I received your V-mail of 8 March on the 20th, but failed to mention it because I was reluctant to spoil the continuity of the “Anniversary letter.” You were preparing to go downtown with Anne, so you didn't have time to say much. What there was, though, was mighty sweet and I want to thank you, Honey, for taking the time to dash off the few paragraphs. The last sentence particularly intrigued me. You say “She (Adele) sings herself to sleep with this tune. “ah-ah, da-da.” I won't pretend to believe your assertion that she's thinking of me at those times. What I want to know is—does she say “da-da” or “dah-dah”? You want to know if I'd like a job like your Dad's? How can I tell you when I don't know what his job is? All I know is that he works for a furniture concern. You said that you were all dressed up in your fur “outfit.” Does that mean you had a hat made from that piece of fur? If so, how come you didn't tell me about it.? If not, why do you use the term “outfit”? Maybe the answers are in some of the letters I'm “sweating out.”
Tomorrow, Moats, Klein and myself are taking the Liberty Run to town. This time we won't waste our time and money at the Hippodrome. There are some nice movie houses in the town and this time we intend to wind up at one of them!
Seems to me Mom owes me a letter. I can't understand why she holds it off so long. Is she so busy all day and in the evenings that she doesn't have time, or is it that she doesn't feel she has anything to write about? Just remind her, will you, Sweet?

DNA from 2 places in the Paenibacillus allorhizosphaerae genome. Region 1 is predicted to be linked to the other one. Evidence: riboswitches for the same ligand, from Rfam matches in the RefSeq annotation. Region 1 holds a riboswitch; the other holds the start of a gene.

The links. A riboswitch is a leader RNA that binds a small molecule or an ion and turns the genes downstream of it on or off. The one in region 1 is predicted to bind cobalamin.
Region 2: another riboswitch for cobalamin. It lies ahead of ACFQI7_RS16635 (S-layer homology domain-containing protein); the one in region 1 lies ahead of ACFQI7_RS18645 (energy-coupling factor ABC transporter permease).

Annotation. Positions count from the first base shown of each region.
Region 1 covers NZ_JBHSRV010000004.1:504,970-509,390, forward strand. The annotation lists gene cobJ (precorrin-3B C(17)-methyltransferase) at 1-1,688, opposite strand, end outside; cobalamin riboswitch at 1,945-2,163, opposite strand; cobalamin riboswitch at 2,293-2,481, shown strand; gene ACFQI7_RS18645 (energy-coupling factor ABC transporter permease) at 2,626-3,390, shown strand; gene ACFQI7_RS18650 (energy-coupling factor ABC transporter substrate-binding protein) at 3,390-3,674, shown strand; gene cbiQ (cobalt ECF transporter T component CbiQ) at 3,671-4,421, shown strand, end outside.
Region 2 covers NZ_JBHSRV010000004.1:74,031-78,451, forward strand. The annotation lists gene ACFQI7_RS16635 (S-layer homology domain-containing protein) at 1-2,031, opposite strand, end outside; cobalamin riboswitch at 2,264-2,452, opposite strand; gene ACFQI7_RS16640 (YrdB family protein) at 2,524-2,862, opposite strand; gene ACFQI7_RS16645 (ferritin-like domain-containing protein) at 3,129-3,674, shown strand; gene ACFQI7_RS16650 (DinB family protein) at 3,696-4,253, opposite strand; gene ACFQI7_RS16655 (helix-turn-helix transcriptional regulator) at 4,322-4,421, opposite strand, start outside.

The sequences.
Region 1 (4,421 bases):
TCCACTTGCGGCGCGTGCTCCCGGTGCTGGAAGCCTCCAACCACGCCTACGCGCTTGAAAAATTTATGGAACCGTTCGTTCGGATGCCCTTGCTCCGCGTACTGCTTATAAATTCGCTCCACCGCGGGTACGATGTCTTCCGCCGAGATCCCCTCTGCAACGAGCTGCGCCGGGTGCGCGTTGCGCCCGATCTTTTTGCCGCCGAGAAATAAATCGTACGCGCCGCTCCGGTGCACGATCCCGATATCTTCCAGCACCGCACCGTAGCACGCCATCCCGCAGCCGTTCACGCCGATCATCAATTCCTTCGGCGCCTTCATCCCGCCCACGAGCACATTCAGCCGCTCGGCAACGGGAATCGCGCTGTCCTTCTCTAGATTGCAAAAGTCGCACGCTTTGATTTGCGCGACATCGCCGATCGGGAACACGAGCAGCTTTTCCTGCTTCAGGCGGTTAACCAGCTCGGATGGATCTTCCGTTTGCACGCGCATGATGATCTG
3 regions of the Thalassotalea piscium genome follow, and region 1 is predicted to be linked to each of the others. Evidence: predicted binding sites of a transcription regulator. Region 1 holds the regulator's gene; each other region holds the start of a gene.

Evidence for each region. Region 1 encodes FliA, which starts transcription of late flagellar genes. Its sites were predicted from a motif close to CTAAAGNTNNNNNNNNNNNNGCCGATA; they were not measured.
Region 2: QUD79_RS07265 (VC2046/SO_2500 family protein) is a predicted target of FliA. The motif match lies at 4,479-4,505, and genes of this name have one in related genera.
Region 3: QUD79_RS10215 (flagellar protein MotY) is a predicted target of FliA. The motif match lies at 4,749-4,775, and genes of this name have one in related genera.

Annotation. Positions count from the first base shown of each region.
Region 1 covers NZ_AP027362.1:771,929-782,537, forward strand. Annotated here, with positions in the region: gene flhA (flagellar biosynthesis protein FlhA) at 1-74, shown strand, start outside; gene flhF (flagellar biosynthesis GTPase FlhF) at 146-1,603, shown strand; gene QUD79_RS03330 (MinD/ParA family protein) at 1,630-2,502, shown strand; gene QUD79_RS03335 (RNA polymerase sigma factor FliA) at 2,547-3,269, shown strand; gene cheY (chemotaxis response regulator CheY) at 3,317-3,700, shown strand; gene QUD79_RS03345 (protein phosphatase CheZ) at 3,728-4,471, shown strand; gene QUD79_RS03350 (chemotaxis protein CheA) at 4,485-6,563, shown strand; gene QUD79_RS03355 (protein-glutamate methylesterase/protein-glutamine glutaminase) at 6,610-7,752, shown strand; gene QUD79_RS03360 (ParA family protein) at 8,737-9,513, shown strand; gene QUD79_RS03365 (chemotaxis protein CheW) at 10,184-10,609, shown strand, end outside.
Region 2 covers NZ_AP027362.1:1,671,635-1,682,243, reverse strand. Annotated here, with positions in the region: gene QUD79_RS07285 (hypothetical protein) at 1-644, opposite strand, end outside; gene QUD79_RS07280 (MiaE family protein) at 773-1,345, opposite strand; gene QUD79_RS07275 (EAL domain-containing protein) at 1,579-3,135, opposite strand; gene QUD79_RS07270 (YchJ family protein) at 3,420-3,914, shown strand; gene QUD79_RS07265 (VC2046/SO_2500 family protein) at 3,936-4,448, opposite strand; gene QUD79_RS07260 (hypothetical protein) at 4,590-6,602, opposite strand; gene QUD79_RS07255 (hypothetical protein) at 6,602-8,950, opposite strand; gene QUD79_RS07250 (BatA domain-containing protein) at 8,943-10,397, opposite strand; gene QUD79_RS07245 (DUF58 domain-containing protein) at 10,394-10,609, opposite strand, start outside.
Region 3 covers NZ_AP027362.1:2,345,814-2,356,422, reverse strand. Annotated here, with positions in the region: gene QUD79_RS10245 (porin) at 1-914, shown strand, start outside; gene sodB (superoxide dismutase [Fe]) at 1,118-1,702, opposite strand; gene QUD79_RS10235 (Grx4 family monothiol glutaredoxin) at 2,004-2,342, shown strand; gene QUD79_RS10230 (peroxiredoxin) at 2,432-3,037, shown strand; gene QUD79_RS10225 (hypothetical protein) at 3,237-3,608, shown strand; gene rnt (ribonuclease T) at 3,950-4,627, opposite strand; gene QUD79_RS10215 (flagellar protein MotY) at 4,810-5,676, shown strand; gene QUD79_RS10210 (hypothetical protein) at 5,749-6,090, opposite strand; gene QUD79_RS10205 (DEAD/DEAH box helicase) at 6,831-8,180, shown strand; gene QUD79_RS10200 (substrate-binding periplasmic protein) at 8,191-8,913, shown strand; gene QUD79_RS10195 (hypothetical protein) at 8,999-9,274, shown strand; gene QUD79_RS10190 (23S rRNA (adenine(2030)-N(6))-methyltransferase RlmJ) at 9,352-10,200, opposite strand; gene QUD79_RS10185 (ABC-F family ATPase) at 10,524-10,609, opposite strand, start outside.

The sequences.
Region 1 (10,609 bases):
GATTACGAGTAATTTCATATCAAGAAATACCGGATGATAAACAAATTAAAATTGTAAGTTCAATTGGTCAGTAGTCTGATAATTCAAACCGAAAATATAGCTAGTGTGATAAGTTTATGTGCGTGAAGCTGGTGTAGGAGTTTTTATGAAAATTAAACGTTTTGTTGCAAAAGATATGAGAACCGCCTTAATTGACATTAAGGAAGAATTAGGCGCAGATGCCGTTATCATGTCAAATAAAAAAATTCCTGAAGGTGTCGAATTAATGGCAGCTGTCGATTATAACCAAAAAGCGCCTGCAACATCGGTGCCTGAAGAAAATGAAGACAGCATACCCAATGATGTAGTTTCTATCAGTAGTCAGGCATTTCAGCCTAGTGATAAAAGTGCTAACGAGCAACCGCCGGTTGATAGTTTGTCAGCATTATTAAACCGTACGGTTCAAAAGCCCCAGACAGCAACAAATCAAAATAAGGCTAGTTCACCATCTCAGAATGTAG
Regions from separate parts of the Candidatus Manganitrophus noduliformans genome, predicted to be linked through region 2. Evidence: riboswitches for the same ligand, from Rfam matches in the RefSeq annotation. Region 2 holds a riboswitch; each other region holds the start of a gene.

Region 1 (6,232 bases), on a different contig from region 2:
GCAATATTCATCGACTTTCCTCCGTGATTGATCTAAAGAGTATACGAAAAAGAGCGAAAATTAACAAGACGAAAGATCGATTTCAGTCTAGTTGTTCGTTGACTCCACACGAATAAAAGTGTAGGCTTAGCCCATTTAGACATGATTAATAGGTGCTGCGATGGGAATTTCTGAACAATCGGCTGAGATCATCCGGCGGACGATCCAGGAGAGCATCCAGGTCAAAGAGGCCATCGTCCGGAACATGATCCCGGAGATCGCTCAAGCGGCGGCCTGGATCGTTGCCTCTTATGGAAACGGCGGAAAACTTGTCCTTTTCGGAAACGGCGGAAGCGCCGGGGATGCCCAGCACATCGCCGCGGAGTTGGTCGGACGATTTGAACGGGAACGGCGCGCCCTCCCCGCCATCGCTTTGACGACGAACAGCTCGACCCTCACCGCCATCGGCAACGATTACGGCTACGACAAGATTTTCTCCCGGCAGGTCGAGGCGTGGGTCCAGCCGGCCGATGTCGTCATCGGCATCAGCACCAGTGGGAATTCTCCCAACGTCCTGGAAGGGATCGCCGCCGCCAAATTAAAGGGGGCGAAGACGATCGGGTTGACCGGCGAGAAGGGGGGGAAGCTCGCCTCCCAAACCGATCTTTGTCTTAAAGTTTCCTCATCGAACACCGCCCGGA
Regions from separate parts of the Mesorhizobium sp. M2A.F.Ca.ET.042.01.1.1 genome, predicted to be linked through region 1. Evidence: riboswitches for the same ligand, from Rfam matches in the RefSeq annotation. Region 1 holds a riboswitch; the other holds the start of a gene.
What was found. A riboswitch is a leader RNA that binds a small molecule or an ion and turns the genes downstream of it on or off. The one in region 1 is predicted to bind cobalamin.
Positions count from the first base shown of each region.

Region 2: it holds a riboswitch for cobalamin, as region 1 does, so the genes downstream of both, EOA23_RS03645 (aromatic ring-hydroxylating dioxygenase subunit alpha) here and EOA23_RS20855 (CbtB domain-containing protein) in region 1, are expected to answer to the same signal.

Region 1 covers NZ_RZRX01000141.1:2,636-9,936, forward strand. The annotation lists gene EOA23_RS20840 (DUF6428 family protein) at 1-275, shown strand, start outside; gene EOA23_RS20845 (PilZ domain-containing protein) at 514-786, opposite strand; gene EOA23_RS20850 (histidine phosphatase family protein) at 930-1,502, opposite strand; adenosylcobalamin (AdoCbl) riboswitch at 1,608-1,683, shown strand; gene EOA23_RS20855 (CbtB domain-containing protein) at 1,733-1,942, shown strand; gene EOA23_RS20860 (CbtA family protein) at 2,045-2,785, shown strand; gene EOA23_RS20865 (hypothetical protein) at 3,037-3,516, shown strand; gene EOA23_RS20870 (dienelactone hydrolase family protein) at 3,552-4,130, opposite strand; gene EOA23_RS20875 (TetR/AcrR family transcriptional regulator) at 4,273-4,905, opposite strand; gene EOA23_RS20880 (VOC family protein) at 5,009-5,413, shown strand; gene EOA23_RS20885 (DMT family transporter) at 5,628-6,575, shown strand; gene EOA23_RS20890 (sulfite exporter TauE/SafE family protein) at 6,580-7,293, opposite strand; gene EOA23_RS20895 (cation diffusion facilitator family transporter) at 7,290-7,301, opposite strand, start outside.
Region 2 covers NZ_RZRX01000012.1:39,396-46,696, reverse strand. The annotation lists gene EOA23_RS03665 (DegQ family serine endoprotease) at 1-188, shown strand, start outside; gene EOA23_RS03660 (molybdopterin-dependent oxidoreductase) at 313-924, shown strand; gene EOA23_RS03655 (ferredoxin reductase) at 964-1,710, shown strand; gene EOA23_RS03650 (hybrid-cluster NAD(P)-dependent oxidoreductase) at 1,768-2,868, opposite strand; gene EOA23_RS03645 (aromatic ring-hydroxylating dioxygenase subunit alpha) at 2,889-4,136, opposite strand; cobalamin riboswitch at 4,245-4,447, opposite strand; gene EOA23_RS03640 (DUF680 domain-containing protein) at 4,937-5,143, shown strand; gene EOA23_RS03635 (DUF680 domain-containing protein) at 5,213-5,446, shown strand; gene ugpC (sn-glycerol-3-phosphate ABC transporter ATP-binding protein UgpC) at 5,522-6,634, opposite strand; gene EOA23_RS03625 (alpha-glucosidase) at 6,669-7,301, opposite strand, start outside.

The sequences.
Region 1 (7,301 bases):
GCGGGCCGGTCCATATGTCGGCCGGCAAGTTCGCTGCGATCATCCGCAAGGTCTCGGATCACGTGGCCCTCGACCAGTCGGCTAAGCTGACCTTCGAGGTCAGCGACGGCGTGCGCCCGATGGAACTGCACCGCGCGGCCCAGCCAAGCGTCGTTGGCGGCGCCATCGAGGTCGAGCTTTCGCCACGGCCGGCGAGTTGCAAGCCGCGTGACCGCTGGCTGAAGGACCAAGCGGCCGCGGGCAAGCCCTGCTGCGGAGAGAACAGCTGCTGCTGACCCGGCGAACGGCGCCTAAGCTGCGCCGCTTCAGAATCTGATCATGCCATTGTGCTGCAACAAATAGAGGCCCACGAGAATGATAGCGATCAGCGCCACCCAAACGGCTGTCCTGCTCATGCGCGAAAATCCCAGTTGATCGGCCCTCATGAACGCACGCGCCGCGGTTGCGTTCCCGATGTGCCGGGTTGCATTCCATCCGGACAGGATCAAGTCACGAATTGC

It's a long time since I mentioned the neighbors. Remember me to the Frommers and the gang next door (I never did learn Lou’s and Pete’s surnames.) What are Helen and Jean doing these days? If you're writing to Jean, give her my best. While I remember it—send me Mr. Silver's full name and address, I neglected to make a note of it and it would take hours to find it among the more than 200 letters of yours I have on file.
And now—as the “old maestro” used to say, “it's time for au revoir, pleasant dreams—” Look for me at 5:00 o'clock, Baby—I'm always there. Kiss the cherub for her “da-da.” Wish she was old enough to understand my writing—I might just possibly ask her to kiss her “mommy” for me, her
Loving daddy, Phil
P.S. Love to all.
P.P.S. Please send the candy, food, clothes, radio, baseball glove, roller skates, scooter, bicycle, books, games, toys—or what have you? (Hope I haven't forgotten anything.) I'd appreciate it, dear, if you would deliver the next package in person—or, if you don't feel like lugging anything, just forget the packages.
March 21, 1944
How are you? I received my report today and the marks I made were as follows, English B
Practical Math B
American Ideals B
Arithmetic Review C
I made the honor roll and to do so you must have all “a’s” or “b’s” with a possible “c” in a minor subject. I'm going to try harder this term because the first report really doesn't count. I may start to work at the five and ten again next week. They're getting busier because of the oncoming Easter holidays. That's all for now, regards from all.
Loads of love and kisses